A top London secretary who hoodwinked her bosses out of £4.3m to fund a lavish lifestyle of conspicuous consumption was jailed for seven years today at London’s Southwark crown court.
Joyti De-Laurey, whose husband and mother helped her launder the money, carried out her carefully-calculated “betrayal” behind a smokescreen of efficiency, the court heard.
After tapping into the investment accounts of managing directors Jennifer Moses and her husband Ron Beller at Goldman Sachs, De-Laurey is believed to have concealed part of her spoils abroad.
Her next victim was Scott Mead, then a partner in the same company. De-Laurey, branded a “cash queen” by Mr Mead, was planning to start a new life in a sumptuous £750,000 seafront villa in Cyprus and with more than £1m in the bank.
She also spent nearly £400,000 on diamond-encrusted Cartier jewellery, showered relatives and friends with cars, gifts, homes and holidays, and apparently donated to charities. De-Laurey, of North Cheam in Surrey, also ordered a £150,000 powerboat and a £175,000 Aston Martin, but was arrested before they could be delivered.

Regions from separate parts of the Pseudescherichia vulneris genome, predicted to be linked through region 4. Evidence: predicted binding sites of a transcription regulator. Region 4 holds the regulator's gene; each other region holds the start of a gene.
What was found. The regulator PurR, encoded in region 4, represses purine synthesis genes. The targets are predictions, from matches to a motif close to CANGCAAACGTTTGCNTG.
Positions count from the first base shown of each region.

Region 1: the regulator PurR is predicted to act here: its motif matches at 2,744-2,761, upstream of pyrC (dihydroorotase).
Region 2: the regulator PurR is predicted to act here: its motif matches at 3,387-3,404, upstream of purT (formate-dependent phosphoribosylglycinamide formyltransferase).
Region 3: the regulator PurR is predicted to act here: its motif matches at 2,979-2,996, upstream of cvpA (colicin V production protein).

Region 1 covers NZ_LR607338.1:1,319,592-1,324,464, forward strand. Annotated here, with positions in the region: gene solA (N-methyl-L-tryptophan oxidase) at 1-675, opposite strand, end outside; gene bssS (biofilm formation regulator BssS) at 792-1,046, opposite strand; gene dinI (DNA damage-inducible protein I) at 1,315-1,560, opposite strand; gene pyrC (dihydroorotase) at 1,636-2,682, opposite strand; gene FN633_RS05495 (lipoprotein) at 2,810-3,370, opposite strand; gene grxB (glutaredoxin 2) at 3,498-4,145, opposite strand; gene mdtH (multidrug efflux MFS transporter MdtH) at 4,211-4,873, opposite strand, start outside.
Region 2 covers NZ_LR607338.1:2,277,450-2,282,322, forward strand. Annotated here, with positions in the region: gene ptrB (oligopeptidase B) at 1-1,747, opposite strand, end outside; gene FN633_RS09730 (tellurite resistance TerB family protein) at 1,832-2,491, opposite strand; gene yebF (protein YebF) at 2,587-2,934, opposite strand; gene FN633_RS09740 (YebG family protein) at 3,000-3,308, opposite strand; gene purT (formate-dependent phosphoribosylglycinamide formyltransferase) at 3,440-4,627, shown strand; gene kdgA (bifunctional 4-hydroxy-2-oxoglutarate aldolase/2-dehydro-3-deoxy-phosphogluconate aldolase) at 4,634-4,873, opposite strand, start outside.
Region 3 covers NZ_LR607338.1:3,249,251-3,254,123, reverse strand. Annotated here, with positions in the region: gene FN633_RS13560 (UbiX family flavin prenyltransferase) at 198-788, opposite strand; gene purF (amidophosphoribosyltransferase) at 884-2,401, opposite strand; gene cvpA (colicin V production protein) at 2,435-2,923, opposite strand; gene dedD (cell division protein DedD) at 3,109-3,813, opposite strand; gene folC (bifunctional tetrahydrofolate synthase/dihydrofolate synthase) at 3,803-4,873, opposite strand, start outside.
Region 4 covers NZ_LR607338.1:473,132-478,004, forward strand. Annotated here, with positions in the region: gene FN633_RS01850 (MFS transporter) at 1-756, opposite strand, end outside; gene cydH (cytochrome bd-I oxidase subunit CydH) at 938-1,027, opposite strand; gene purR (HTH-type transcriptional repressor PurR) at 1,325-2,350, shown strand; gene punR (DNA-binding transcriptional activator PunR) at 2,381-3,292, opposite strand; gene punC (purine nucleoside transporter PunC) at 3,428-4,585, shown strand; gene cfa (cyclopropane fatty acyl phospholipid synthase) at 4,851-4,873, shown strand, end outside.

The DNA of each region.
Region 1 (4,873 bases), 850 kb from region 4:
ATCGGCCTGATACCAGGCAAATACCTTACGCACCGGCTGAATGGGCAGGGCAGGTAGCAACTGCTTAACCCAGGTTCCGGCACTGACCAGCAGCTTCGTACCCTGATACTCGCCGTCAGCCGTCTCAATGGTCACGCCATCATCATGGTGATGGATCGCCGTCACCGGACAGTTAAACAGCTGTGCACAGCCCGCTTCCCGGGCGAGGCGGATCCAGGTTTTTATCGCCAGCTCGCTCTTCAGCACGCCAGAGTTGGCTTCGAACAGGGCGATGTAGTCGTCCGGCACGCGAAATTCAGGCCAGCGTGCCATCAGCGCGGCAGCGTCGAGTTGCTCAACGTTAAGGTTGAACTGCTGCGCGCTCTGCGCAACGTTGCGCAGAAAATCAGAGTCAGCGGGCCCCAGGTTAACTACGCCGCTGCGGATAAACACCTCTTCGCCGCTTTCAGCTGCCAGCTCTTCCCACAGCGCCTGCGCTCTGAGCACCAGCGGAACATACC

She was convicted in April of 14 charges of obtaining money transfers by deception, and six of using “false instruments” with intent between February 2001 and April 2002. Her husband Anthony, 50, a former Ministry of Defence policeman who was found guilty of four money laundering counts, was jailed for 18 months.
The secretary’s widowed mother, Dr Devi Schahhou – a 68-year-old GP from north-west London, was convicted of four similar charges, and received a six-month sentence suspended for two years.
The jury brushed aside De-Laurey’s central claim that transfers to her account had been legitimate payments for helping the three Goldman bosses involved run their private lives.
Mr Mead – the main victim of her elaborate scam – was one of the most respected figures in the City before his retirement last year. As chief adviser to Vodafone, he led a string of takeover deals that transformed the firm into the world’s biggest telecoms company.
De-Laurey siphoned £3.3m out of his private investment account in New York, forging his signature or adding transfer instructions to papers he had signed. She stole up to £2m at a time from the account in less than five months.